They guessed wrong.

The United Launch Alliance is merging the two EELV programs (see DW: EELV Rocket Program Merges). Congressional leaders are asking how the government’s contribution to the EELV rocket project grew $14.44 billion over budget and counting, from $17 billion total to almost $32 billion in a few years. Taxpayers subsidized two of America’s biggest aerospace companies to keep them in the launch business, reports Florida Today.

About 90 percent of the NRO workforce receive paychecks from private corporations. The generals at Boeing, Lockheed and contractors like SAIC and Booz Allen may have their own war to fight — killing SpaceX competition and maintaining the flow of taxpayer subsidies and stock options to their EELV program and for the NASA Ares Moon rocket. Human-rating the EELVs would be an expensive proposition, so NASA’s military handlers, contractors (and taxpayers) are spending billions more on Ares. The tab for Ares has yet to come in.

The Air Force’s EELV cost overrun of $14B was nearly as much as NASA’s entire annual budget and three times what NASA has overspent so far on the International Space Station, something that drew cries of waste and mismanagement from Congress. For those in doubt, United Space Alliance says it “is committed to sound ethics and to every member of the company maintaining the highest levels of honesty and integrity”.

The customer for the first SpaceX mission was DARPA and the Air Force with FalconSat-2. The target orbit was 400 km X 500 km (just above the International Space Station) at an inclination of 39 degrees.

TacSat-1 & TacSat-2 were also scheduled to go aloft. TacSat 4 will feature a standardized satellite platform that the Air Force will be able to buy in bulk and adapt to a variety of future missions.

Mitsubishi Electric was the first Japanese company to enter the commercial communications satellite market with the Superbird 7 communication satellite, ordered by Japan’s Space Communications Corporation. It hopes to launch August 13th.

French Guiana, the South American nation near the equator, is home to the ArianeSpace where heavy lifters like Ariane 5 (right), are able to loft the heaviest telecom satellites in production or on the drawing boards.

Arianespace now has 24 shareholders from 10 European countries (including the French space agency CNES with 34%, EADS with 30%, and European companies participating in the production of Ariane launchers. The European Space Agency (ESA), is the European equivalent of NASA.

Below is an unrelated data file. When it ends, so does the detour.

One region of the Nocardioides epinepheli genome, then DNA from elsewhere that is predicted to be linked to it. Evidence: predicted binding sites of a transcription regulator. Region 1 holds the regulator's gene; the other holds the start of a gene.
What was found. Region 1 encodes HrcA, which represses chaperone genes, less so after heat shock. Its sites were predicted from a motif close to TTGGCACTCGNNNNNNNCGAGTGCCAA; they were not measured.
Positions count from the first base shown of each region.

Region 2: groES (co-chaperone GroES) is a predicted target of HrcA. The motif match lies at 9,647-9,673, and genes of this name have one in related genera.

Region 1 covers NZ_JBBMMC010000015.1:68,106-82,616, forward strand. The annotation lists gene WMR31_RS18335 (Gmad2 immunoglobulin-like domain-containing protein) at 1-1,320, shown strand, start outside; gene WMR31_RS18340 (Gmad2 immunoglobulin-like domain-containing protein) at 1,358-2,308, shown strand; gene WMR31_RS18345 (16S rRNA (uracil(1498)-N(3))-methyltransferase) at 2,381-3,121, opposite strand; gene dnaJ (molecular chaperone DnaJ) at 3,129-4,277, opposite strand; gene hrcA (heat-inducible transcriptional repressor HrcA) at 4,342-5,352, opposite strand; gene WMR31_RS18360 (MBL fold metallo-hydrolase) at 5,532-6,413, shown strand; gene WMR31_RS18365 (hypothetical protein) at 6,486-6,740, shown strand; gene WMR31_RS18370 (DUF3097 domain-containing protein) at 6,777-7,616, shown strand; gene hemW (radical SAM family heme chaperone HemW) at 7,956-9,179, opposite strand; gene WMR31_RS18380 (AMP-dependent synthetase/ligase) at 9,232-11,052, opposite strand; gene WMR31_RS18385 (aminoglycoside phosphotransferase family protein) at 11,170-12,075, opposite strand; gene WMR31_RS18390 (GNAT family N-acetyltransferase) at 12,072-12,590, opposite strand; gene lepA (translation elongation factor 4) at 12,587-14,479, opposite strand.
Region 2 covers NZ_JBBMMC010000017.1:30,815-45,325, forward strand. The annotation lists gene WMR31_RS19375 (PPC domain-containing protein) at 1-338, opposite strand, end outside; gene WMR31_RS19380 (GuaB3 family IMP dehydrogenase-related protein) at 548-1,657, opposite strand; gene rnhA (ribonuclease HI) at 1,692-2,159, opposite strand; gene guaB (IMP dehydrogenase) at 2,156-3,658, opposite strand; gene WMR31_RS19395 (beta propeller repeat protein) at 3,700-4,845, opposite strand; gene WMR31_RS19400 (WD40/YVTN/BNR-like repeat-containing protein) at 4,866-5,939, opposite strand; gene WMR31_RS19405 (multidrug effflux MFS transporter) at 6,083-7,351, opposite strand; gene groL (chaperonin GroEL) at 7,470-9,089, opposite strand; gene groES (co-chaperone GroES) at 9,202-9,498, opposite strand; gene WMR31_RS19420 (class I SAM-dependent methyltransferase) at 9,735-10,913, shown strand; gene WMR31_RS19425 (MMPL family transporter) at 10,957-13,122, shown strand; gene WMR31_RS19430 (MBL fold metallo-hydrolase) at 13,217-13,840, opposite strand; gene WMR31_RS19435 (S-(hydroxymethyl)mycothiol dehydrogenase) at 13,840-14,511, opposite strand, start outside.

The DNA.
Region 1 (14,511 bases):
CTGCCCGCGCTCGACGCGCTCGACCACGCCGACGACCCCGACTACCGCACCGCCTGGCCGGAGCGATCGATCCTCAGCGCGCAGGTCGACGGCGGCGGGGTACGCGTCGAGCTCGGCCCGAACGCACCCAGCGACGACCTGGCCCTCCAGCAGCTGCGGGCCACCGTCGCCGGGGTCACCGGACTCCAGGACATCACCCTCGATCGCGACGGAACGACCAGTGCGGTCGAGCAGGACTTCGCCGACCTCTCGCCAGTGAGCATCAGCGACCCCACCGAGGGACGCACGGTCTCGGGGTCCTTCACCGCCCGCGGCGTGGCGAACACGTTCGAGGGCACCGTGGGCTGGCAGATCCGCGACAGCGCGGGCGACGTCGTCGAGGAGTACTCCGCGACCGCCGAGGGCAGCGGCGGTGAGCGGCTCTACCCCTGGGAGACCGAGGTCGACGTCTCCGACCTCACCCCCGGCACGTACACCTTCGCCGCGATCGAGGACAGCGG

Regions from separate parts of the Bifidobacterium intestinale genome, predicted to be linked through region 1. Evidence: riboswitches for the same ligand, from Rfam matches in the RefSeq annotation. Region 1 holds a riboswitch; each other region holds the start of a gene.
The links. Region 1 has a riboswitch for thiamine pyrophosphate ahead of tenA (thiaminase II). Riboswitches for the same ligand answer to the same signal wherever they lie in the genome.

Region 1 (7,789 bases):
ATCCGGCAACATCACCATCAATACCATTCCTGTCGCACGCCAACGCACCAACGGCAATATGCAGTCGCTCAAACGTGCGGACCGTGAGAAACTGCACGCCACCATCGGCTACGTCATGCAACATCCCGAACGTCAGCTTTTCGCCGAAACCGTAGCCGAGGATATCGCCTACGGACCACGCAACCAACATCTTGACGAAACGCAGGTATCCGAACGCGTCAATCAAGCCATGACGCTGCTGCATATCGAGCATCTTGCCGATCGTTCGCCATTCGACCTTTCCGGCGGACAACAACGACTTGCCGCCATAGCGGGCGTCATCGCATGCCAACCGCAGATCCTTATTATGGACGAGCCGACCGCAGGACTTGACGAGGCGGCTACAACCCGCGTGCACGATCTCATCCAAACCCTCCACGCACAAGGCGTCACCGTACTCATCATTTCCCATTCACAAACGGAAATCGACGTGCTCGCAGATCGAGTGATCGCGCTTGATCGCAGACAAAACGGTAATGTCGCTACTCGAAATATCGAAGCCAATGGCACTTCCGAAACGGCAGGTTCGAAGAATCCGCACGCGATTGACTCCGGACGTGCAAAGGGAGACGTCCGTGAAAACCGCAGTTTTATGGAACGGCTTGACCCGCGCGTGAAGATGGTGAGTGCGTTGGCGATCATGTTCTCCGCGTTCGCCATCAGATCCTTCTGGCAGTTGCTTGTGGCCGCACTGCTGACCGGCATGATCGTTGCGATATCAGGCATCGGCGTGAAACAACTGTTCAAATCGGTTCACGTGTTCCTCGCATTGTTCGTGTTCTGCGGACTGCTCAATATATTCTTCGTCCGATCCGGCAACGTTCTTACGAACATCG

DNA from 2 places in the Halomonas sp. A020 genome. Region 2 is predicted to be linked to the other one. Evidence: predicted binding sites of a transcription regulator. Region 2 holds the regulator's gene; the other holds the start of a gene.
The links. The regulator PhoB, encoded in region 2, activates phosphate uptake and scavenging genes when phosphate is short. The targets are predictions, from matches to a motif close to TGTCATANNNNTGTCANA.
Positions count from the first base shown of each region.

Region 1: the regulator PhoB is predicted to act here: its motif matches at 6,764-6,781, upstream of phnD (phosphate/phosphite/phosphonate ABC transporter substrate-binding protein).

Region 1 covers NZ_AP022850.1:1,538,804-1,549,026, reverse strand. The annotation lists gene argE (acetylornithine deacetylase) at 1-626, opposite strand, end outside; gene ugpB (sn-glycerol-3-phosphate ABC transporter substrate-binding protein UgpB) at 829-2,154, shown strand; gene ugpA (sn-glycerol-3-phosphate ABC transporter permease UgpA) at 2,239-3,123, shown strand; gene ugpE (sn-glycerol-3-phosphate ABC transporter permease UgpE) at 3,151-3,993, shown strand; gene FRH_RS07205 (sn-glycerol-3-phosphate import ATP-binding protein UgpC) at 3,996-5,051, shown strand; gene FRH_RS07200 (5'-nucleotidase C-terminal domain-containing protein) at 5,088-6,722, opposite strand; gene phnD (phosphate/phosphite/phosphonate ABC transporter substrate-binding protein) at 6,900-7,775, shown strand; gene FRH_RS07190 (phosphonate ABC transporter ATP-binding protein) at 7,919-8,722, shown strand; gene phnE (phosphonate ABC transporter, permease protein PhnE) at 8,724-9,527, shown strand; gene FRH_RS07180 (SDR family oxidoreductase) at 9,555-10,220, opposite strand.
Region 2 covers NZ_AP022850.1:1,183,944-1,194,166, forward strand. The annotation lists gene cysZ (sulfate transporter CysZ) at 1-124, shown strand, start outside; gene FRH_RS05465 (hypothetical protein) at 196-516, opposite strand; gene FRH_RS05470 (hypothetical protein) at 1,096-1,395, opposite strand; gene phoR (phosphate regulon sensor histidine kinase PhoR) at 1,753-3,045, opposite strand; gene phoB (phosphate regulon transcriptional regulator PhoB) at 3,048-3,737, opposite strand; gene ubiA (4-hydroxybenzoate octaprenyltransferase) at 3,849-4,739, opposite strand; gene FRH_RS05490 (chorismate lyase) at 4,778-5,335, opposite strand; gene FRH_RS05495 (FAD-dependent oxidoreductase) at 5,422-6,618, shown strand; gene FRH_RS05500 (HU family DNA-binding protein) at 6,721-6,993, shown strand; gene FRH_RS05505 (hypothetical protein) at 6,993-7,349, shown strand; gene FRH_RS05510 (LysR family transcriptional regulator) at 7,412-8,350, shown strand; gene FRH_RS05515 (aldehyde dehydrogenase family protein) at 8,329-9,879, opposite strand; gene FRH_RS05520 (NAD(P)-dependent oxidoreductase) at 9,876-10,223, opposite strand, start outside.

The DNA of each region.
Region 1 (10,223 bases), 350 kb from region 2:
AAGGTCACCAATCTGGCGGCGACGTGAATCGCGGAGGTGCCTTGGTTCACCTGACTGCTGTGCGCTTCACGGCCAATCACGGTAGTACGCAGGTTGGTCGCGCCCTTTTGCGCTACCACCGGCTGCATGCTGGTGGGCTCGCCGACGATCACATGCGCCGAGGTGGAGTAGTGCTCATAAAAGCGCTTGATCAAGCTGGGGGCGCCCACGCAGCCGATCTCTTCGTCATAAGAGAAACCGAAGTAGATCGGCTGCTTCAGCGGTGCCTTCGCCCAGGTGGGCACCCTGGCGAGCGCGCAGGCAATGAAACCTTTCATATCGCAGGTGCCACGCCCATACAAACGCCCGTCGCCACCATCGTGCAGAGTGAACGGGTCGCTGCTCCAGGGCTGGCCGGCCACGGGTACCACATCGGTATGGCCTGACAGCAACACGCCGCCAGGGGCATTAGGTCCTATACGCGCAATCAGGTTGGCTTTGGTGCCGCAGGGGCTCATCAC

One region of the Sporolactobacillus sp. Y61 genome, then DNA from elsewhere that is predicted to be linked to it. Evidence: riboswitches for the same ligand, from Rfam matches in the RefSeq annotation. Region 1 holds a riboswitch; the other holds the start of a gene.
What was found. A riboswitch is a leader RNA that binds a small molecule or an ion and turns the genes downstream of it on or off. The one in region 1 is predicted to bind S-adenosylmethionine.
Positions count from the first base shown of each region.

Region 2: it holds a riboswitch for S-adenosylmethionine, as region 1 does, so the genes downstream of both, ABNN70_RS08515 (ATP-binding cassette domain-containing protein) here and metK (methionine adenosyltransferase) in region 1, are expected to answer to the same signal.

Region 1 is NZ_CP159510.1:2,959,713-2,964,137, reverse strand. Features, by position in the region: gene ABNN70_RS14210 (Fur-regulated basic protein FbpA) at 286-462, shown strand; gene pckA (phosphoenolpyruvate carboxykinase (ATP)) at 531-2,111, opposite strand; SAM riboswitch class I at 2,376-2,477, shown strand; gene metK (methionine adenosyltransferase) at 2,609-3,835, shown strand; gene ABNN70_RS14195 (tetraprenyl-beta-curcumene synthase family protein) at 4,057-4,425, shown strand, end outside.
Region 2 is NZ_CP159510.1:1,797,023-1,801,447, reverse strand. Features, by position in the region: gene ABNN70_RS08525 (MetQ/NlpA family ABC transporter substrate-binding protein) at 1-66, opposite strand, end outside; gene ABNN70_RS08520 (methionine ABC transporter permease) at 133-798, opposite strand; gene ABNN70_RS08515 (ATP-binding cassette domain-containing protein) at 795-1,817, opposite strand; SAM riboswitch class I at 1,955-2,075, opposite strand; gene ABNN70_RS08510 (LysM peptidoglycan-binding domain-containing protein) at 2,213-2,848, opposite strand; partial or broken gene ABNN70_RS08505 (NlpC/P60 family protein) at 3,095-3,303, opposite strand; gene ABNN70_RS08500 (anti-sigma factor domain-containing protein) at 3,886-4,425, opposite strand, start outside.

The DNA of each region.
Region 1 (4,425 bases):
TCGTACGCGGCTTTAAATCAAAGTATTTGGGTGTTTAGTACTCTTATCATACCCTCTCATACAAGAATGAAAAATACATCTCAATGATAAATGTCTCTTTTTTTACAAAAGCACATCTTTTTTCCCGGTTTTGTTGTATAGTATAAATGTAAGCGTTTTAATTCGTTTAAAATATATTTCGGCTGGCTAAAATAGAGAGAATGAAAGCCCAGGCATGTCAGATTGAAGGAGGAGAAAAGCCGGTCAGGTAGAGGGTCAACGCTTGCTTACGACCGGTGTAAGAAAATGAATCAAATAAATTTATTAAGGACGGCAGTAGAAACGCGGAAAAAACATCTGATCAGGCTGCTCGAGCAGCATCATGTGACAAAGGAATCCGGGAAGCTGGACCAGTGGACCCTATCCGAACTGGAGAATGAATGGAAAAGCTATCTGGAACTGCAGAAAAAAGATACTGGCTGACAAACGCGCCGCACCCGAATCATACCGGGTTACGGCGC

In 2018, the United States, European countries, Russia, and China plan to send manned lunar exploration missions with the possibility of a base construction on the moon.

George Dyson tells the amazing story of Project Orion (below), a massive, 1957-era nuclear-powered spacecraft that would have taken a crew of 20 to Saturn.

Orion would have worked by dropping thermonuclear bombs out the rear of a vehicle, detonating them 200 feet (60 m) out, and catching the blast with a thick steel or aluminum pusher plate.

Space news resources include; SpaceDaily, Space.com, Space News, SpaceFlightNow, SpaceRef, Florida Today, Arizona Public Media, CBS News, Fox News, CNN, Discovery: Mars Lander, MSNBC, Berkeley Space Physics, Johns Hopkins, Ball Aerospace, NASA Sites, NASA Space Data Center, Deep Space Network, The Mars Climate Orbiter, Mars Polar Lander, Nova: MARS Dead or Alive, Nova: Origins, Nova: Lord of the Ants, SpaceRef Extremophiles, Astrobiology Magazine, Committee on Space Research, Outer Space Treaty, Space Studies Board Annual Report 2007, NASA Astrobiology Institute, SETI, Are We Alone?, Alien Infection, Bring Em Back Alive, JPL, Upcoming Planetary Launches and Events, UCS Satellite Database and Florida Today’s Space and Missile Launch Database, Google News, Yahoo Space News, Yahoo Full Coverage and Nasa TV.

Related DailyWireless stories include; Mars Landing Sunday, U.S. Antisatellite Weapon to be Tested, F.I.A. FUBAR, Space Cold War, Chinese Destroy Satellite – Create Space Debris Field, Space Radar Launch, Satellite Jam, Lockheed CEO: Space is Broken, NRO Rides Again, T-Minus 10 for Space X, Routers in Space, Canaveral Double Header for DOD, Space Capsule, Small Satellite Conference, SkyNet Satellite Hacked?, Russian Satellite Zapped?, Satellites from Subs, Advanced EHF – Wait for It, EELV Rocket Program Merges, Space Mist, Tracking the NRO, and Rocket Welfare.